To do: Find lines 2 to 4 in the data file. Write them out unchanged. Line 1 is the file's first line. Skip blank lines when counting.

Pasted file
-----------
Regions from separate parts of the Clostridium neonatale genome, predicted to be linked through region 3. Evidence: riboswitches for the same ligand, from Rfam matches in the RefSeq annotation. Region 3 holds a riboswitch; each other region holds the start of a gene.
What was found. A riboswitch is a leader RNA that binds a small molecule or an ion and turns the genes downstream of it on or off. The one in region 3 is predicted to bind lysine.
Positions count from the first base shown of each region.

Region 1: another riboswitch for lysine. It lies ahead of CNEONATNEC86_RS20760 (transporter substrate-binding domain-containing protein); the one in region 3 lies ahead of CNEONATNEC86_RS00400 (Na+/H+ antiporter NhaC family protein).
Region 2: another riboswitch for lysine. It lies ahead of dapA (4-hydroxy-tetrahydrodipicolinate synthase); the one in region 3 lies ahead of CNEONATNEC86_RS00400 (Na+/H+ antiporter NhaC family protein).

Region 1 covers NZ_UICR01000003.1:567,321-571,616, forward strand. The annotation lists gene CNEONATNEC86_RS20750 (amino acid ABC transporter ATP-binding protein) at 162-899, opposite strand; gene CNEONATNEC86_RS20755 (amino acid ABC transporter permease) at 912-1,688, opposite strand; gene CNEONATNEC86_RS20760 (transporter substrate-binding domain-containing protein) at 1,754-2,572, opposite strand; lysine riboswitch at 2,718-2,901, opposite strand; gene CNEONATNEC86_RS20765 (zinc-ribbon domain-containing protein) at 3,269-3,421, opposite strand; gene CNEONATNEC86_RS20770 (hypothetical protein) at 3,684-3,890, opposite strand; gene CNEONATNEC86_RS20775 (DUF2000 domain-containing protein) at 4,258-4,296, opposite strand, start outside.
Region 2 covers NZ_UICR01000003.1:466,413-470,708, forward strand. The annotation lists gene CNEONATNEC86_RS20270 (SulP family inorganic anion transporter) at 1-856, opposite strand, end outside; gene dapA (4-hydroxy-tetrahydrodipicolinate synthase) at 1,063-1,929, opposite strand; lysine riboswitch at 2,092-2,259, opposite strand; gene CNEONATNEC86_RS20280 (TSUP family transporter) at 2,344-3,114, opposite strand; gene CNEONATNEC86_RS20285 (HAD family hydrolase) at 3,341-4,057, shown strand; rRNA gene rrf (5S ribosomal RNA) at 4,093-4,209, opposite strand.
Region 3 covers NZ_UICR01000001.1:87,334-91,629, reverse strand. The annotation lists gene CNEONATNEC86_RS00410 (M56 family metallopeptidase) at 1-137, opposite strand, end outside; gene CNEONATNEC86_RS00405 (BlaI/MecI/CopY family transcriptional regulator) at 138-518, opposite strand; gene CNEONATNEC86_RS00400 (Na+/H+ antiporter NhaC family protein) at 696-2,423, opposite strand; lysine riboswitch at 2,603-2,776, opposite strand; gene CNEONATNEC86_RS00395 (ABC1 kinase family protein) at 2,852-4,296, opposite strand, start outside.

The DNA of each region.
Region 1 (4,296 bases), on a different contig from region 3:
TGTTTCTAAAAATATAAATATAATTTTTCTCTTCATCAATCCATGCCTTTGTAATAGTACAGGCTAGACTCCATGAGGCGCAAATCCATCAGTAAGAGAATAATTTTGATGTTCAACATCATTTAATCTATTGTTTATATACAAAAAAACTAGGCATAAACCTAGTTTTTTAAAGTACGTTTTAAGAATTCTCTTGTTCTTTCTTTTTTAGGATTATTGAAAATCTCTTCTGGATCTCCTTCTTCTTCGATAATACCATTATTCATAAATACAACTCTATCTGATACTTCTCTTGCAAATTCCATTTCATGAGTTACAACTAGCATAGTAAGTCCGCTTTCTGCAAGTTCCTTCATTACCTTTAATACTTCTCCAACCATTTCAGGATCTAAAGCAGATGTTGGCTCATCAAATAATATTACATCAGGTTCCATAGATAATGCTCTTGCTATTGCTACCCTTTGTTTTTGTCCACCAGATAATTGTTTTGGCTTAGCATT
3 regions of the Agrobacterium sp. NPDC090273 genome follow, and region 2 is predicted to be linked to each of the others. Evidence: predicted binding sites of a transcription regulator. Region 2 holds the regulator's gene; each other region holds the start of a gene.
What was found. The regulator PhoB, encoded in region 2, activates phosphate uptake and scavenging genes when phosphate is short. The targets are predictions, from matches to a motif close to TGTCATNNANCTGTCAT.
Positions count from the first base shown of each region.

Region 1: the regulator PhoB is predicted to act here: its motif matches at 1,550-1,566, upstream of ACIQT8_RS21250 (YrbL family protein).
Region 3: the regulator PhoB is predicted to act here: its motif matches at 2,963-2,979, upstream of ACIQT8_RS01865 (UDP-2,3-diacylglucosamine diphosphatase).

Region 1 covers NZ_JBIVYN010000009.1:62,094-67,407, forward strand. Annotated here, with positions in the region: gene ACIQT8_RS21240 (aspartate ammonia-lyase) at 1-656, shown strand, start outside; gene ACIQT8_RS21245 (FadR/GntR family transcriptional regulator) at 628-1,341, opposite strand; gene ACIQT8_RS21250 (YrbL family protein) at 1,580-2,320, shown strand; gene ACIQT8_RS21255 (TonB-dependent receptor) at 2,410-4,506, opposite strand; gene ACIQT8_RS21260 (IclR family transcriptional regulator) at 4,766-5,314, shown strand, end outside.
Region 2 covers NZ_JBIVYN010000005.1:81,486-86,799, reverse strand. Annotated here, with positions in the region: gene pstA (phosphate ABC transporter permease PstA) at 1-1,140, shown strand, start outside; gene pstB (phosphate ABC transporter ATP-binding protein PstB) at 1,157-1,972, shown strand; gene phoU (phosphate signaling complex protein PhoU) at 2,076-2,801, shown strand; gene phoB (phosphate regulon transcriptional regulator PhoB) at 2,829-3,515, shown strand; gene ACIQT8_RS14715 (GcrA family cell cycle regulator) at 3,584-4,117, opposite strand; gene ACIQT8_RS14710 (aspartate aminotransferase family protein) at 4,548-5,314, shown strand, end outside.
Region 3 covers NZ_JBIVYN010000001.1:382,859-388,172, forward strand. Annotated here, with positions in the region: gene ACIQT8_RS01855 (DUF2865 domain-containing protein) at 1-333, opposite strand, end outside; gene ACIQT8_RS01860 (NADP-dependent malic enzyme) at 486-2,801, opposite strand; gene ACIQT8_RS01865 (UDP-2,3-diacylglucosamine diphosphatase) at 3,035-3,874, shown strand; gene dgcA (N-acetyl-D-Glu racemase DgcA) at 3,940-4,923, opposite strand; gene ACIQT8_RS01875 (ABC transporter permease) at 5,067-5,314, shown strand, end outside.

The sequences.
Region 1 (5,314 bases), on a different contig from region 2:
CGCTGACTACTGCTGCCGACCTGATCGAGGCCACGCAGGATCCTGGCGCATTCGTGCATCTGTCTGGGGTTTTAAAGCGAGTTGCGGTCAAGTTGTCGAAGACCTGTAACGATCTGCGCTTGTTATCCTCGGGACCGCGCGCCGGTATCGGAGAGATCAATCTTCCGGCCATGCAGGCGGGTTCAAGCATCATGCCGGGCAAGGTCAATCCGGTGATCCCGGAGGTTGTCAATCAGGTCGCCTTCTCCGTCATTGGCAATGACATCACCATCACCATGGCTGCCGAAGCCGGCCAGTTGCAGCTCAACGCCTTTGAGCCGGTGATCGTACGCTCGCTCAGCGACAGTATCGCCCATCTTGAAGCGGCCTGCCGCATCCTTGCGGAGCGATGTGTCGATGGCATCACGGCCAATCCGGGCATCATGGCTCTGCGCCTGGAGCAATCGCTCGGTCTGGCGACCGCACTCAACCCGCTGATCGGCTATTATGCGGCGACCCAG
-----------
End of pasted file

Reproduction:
What was found. A riboswitch is a leader RNA that binds a small molecule or an ion and turns the genes downstream of it on or off. The one in region 3 is predicted to bind lysine.
Positions count from the first base shown of each region.

Region 1: another riboswitch for lysine. It lies ahead of CNEONATNEC86_RS20760 (transporter substrate-binding domain-containing protein); the one in region 3 lies ahead of CNEONATNEC86_RS00400 (Na+/H+ antiporter NhaC family protein).